Depressive Symptoms in Mild Cognitive Impairment and the Risk of Dementia: A Systematic Review and Comparative Meta-Analysis of Clinical and Community-Based Studies

Eva Y. L. Tan*, Sebastian Köhler, Renske E. G. Hamel, Juan Luis Munoz-Sanchez, Frans R. J. Verhey, Inez H. G. B. Ramakers

*Corresponding author for this work

Research output: Contribution to journalReview articlepeer-review

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Abstract

Background: Affective symptoms are considered a risk factor or prodromal symptom for dementia. Recent reviews indicate that depressive symptoms predict progression from mild cognitive impairment (MCI) to dementia, but results need to be further explored.

Objective: To investigate the effect of depressive symptoms on the development of dementia in people with MCI, and explore potential sources of between-study variability, including study setting by a systematic review and meta-analysis.

Methods: Databases were searched for prospective studies defining people with MCI at baseline, investigating dementia at follow-up and giving information about depressive symptoms. Two authors independently extracted data from the studies and rated the methodological quality. Meta-analyses were conducted using random-effect models to yield pooled risk ratios (RR). Meta-regression analyses tested differences between clinical and community-based studies and other sources of heterogeneity.

Results: Thirty-five studies, representing 14,158 individuals with MCI, were included in the meta-analysis. Depressive symptoms in MCI predicted dementia in 15 community-based studies (RR = 1.69, 95% CI 1.49-1.93, I-2 = 0.0%), but not in 20 clinical studies (RR = 1.02, 95% CI 0.92-1.14, I-2 = 73.0%). Further investigation of this effect showed that the mean age of community-based studies was significantly higher than of clinical studies but neither this nor other study characteristics explained variability in study outcomes.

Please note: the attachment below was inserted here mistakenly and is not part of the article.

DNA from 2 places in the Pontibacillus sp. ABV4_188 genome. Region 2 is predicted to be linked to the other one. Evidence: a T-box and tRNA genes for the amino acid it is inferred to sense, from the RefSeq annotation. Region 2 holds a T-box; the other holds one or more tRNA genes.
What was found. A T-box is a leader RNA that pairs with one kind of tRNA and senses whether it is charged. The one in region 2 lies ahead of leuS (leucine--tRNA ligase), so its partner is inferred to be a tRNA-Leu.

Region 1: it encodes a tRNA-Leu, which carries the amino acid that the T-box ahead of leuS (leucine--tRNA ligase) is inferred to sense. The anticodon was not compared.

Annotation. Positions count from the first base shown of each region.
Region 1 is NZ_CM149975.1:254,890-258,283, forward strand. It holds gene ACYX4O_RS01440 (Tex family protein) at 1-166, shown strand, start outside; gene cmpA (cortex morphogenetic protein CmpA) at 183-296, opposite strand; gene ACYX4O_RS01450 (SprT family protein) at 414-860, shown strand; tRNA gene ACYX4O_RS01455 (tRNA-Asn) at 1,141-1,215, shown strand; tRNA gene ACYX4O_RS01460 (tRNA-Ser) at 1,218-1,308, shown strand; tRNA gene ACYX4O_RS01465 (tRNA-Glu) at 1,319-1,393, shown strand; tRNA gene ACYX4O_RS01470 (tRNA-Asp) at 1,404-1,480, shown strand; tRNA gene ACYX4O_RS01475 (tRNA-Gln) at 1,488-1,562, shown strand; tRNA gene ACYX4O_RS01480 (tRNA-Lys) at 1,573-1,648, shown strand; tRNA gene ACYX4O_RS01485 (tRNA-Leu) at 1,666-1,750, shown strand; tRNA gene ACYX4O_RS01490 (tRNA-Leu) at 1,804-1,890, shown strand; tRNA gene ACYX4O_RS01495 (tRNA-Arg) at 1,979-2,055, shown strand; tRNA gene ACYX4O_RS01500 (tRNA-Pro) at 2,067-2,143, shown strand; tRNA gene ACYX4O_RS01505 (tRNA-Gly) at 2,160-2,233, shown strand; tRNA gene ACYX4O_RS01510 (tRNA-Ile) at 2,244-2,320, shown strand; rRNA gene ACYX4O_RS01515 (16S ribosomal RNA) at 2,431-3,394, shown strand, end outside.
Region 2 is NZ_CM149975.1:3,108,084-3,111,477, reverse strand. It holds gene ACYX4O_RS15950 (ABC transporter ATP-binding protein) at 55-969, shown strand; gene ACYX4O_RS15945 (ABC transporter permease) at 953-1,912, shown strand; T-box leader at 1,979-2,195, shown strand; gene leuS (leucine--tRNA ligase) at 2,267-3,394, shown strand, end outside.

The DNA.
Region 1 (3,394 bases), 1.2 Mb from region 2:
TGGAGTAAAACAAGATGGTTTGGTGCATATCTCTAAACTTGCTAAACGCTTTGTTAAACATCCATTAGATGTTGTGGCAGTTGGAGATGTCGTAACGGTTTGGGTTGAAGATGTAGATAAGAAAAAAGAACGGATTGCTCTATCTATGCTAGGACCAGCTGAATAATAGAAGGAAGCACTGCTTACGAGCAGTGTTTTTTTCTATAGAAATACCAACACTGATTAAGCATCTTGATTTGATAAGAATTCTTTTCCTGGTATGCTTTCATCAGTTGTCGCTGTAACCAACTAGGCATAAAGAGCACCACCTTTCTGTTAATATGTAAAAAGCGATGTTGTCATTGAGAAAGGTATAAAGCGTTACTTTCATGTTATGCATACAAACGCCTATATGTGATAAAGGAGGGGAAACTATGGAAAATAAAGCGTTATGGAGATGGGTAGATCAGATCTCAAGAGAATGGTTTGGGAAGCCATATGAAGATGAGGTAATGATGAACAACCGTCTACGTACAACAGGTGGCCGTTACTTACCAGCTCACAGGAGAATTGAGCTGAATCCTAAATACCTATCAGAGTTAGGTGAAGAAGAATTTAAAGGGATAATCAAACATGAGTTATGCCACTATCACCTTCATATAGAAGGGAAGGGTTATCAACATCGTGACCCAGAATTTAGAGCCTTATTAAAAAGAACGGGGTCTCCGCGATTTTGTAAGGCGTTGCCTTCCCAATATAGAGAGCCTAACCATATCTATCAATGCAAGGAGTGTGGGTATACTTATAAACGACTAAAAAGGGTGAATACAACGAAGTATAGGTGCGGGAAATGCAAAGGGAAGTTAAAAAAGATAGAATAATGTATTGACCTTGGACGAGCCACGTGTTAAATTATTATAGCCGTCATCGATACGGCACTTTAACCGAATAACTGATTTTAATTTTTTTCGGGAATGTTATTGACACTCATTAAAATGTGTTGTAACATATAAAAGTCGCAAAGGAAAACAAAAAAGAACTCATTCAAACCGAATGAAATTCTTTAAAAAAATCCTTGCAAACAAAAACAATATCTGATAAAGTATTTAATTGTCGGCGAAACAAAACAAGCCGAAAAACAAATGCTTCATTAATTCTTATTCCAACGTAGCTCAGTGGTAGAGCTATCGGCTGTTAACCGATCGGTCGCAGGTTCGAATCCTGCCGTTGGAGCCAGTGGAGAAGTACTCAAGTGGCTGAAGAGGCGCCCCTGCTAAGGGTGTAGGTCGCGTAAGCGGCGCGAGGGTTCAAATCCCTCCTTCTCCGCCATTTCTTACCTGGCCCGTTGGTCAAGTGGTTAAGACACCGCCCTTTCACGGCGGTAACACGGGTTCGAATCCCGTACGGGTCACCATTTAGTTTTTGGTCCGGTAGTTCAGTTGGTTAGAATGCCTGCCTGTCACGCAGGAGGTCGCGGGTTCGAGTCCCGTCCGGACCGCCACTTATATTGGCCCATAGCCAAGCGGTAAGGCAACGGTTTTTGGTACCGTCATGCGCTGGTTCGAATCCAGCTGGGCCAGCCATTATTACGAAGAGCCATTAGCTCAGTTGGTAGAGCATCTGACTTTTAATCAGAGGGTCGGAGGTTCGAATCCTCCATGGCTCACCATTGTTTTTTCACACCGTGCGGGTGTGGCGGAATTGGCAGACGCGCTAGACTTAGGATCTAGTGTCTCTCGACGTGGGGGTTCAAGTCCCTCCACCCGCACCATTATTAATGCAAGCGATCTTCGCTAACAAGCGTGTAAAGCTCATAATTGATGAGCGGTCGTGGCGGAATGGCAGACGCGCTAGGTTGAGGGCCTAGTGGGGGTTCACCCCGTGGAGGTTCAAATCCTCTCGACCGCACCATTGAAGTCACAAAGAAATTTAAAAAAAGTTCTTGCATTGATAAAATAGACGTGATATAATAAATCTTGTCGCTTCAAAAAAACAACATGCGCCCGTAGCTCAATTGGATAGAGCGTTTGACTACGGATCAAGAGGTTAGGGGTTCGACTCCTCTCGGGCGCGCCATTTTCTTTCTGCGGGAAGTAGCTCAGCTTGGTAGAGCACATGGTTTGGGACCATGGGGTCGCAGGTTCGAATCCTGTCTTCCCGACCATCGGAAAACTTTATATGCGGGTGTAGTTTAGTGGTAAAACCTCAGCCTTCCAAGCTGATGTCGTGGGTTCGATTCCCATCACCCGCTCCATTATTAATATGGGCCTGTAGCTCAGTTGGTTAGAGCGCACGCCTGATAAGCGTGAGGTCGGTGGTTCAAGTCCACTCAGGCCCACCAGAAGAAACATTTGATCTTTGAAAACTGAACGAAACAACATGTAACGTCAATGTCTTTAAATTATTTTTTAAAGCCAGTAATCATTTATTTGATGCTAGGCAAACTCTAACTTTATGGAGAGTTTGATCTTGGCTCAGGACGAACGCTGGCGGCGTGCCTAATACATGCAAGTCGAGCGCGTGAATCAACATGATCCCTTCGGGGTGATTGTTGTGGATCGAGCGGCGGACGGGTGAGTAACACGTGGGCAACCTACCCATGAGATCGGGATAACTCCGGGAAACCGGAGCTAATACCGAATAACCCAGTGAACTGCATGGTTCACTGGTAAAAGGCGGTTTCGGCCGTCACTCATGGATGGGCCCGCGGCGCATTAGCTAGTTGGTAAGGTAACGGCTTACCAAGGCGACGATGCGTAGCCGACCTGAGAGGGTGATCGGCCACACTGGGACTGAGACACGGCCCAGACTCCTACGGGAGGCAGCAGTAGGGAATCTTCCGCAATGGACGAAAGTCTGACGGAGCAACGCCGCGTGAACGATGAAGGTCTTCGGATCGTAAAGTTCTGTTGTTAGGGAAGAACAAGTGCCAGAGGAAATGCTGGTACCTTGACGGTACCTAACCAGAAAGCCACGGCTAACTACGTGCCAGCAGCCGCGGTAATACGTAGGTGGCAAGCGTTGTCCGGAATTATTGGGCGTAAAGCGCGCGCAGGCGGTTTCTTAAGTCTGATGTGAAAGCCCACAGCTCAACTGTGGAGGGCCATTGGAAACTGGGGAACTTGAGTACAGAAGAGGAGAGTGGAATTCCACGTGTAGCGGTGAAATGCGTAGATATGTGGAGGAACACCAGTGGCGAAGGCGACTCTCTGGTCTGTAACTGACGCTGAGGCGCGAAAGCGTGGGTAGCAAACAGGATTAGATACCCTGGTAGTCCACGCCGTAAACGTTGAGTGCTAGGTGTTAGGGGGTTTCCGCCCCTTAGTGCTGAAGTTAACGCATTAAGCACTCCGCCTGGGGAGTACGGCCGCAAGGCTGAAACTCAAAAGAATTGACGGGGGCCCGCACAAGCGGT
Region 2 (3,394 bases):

Conclusions: Depressive symptoms are associated with an increased risk of conversion from MCI to dementia in community-based studies. In contrast, evidence in clinical populations was insufficient with high heterogeneity.

Original languageEnglish
Pages (from-to)1319-1329
Number of pages11
JournalJournal of Alzheimer's Disease
Volume67
Issue number4
DOIs
Publication statusPublished - 2019

Keywords

  • Dementia
  • depression
  • depressive symptoms
  • meta-analysis
  • mild cognitive impairment
  • risk factors
  • systematic review
  • LATE-LIFE DEPRESSION
  • ALZHEIMERS-DISEASE
  • NEUROPSYCHIATRIC SYMPTOMS
  • FOLLOW-UP
  • INSTRUMENTAL ACTIVITIES
  • INCIDENT DEMENTIA
  • PROGRESSION
  • PREDICTORS
  • POPULATION
  • IMPACT

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